App production contributes billions of euro to the European economy and nearly 2m jobs, initial findings from a European-wide EurApp report reveal.
The report has been conducted with the help of both NUI Galway and Gigaom Research and is the first report of its kind to go into detailed analysis for 2013 regarding the estimation of economic value in terms of economy, employment and innovation in the app-development industry.
The findings also examine some of the main bottlenecks that exist in the EU that prevent developers from reaching their full potential, whether they are political, legal or financial.
As it stands from the findings in the report, the worth of app development to the EU is substantial. In 2013, EU developers will take in €17.5bn in revenue in 2013 with scope for a future increase to €63bn in five years.
Indicating the wider scope for how apps influence modern businesses, €11.5bn of this revenue was generated from contract labour, ie, freelance app developers contracted to create apps for businesses who want to integrate their operations into marketing apps.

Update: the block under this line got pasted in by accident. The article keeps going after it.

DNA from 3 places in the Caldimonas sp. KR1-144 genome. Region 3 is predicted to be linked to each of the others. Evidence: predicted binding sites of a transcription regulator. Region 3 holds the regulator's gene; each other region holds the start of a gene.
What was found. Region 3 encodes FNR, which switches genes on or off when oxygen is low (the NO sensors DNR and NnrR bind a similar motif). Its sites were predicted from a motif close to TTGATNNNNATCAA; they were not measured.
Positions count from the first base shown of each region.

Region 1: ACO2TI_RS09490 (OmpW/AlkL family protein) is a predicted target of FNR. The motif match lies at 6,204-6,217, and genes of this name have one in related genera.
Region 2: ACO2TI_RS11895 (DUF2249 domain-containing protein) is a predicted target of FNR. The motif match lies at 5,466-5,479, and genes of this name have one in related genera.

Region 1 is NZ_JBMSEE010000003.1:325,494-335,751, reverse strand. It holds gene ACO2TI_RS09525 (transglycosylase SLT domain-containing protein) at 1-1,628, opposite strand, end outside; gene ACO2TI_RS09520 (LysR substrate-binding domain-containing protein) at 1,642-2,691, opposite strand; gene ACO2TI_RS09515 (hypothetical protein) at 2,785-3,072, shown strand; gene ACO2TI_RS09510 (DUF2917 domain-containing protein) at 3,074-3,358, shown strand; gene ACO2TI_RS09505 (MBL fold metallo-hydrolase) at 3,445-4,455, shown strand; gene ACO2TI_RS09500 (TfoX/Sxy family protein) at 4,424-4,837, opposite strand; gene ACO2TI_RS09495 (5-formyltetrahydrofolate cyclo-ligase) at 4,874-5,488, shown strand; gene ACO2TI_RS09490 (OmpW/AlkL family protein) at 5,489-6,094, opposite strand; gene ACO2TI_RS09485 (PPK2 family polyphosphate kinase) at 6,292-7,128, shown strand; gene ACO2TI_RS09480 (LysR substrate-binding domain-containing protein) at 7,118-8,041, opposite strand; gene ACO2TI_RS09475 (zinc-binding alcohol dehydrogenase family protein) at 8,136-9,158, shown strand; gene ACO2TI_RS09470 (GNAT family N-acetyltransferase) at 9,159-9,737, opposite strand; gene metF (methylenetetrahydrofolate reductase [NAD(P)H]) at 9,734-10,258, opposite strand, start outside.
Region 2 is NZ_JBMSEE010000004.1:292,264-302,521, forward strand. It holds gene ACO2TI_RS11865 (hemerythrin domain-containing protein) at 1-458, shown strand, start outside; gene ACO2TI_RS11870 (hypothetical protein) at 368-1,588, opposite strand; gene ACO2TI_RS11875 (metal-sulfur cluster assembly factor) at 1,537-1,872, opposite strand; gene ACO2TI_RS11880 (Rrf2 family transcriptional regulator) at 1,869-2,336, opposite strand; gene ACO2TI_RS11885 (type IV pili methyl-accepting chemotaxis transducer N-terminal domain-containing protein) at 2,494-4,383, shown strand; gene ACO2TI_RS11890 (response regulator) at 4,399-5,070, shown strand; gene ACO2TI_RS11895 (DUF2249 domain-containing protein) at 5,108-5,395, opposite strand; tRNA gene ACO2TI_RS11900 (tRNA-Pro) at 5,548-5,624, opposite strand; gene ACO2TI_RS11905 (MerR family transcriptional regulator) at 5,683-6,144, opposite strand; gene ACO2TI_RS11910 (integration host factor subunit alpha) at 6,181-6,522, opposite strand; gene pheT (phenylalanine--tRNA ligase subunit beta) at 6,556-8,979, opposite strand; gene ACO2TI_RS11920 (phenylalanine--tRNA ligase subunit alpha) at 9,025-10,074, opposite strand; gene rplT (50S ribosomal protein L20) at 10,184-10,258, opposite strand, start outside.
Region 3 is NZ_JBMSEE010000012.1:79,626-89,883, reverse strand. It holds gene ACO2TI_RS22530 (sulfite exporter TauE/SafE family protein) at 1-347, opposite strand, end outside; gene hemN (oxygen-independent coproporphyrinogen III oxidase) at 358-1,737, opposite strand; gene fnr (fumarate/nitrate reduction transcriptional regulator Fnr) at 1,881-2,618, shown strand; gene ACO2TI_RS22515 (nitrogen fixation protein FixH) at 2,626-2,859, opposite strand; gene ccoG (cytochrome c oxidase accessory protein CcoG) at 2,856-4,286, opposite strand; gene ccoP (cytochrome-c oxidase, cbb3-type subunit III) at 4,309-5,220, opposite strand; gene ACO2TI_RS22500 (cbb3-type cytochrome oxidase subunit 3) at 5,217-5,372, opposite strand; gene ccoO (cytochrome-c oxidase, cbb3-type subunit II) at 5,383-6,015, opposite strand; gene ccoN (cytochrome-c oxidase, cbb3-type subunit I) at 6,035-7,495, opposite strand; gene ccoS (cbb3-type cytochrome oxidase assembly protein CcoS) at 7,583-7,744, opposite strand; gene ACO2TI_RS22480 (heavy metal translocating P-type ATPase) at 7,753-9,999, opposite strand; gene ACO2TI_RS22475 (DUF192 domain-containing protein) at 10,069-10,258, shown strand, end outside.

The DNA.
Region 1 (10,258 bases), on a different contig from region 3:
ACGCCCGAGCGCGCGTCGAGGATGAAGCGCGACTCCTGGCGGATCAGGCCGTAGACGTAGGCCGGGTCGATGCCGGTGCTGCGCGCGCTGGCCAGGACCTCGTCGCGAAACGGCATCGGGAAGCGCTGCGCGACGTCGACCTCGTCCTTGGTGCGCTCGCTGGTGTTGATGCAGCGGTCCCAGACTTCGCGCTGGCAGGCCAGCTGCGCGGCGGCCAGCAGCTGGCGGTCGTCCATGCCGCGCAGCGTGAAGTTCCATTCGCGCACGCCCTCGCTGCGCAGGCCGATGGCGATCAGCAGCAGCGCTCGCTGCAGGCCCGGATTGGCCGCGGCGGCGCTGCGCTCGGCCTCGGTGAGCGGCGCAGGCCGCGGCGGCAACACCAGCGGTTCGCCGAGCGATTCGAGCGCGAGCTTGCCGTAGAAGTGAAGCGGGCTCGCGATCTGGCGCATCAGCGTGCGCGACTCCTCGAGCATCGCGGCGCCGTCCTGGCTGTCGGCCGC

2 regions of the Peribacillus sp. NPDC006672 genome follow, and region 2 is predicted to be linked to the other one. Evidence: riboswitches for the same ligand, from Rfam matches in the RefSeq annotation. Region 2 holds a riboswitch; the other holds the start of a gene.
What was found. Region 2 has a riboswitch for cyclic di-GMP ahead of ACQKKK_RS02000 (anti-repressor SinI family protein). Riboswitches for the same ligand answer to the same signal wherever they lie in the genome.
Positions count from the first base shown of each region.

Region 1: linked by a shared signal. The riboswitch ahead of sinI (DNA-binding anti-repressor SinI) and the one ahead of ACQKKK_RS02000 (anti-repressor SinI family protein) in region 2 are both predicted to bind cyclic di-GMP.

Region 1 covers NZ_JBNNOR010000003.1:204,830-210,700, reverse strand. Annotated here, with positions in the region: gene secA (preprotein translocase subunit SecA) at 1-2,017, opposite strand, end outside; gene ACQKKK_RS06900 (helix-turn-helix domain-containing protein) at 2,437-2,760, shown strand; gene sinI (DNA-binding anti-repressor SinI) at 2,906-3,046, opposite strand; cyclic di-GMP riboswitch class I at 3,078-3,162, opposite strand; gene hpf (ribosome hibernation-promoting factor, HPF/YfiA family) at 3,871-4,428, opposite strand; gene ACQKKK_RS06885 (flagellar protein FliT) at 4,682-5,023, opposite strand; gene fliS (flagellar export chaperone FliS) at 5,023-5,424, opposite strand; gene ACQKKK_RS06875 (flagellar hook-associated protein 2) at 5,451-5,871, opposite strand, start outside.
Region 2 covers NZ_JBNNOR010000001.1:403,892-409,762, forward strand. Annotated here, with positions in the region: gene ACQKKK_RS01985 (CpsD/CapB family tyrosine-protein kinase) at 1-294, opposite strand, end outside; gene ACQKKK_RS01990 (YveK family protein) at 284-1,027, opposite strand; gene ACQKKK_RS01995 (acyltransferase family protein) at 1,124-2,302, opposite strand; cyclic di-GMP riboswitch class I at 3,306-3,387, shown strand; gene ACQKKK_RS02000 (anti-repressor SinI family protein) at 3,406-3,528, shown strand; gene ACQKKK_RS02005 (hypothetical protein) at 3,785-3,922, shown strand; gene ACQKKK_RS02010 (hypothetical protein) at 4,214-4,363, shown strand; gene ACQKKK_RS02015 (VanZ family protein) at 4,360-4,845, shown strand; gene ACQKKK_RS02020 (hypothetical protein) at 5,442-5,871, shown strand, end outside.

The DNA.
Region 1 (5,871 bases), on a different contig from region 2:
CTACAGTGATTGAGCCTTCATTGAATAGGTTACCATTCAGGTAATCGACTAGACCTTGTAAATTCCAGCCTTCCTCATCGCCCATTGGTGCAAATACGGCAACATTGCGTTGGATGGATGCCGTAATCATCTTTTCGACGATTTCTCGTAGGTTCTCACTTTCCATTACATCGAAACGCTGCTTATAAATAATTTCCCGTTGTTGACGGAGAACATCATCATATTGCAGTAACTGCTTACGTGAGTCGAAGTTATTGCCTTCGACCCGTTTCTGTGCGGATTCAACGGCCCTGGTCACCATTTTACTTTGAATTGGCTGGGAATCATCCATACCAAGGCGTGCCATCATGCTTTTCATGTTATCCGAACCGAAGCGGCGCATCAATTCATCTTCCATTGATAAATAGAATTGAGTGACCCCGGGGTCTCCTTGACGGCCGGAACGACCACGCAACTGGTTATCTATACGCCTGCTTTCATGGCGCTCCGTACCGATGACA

However, the majority of app developers have still not opened themselves for third-party app development, with fewer than half of the independent developers the team surveyed said were offering services for hire.
An area of significant growth
The report also shows the EU app developer workforce will grow from 1m in 2013 to 2.8m in 2018. Additional support and marketing staff result in app economy jobs of 1.8m in 2013, growing to 4.8m in 2018.
The European Commission’s vice-president, Neelie Kroes, and the CEO of Rovio Peter Vesterbacka, whose company is behind the game Angry Birds, are to officially launch the report.
As one of the leading members of the research team, NUI Galway’s Dr John Breslin says the survey was extensive in finding the best overall picture of app development in the EU.
“Throughout the past year, the Eurapp team have interviewed a variety of stakeholders in the EU app economy, and surveyed hundreds of companies that are producing apps, both big and small.
“Some of the main bottlenecks facing app companies in the EU were sourced in these interviews and workshops, followed by crowdsourcing challenges, where nearly 100 innovative solutions were submitted to address those bottlenecks.”
Apps image via Shutterstock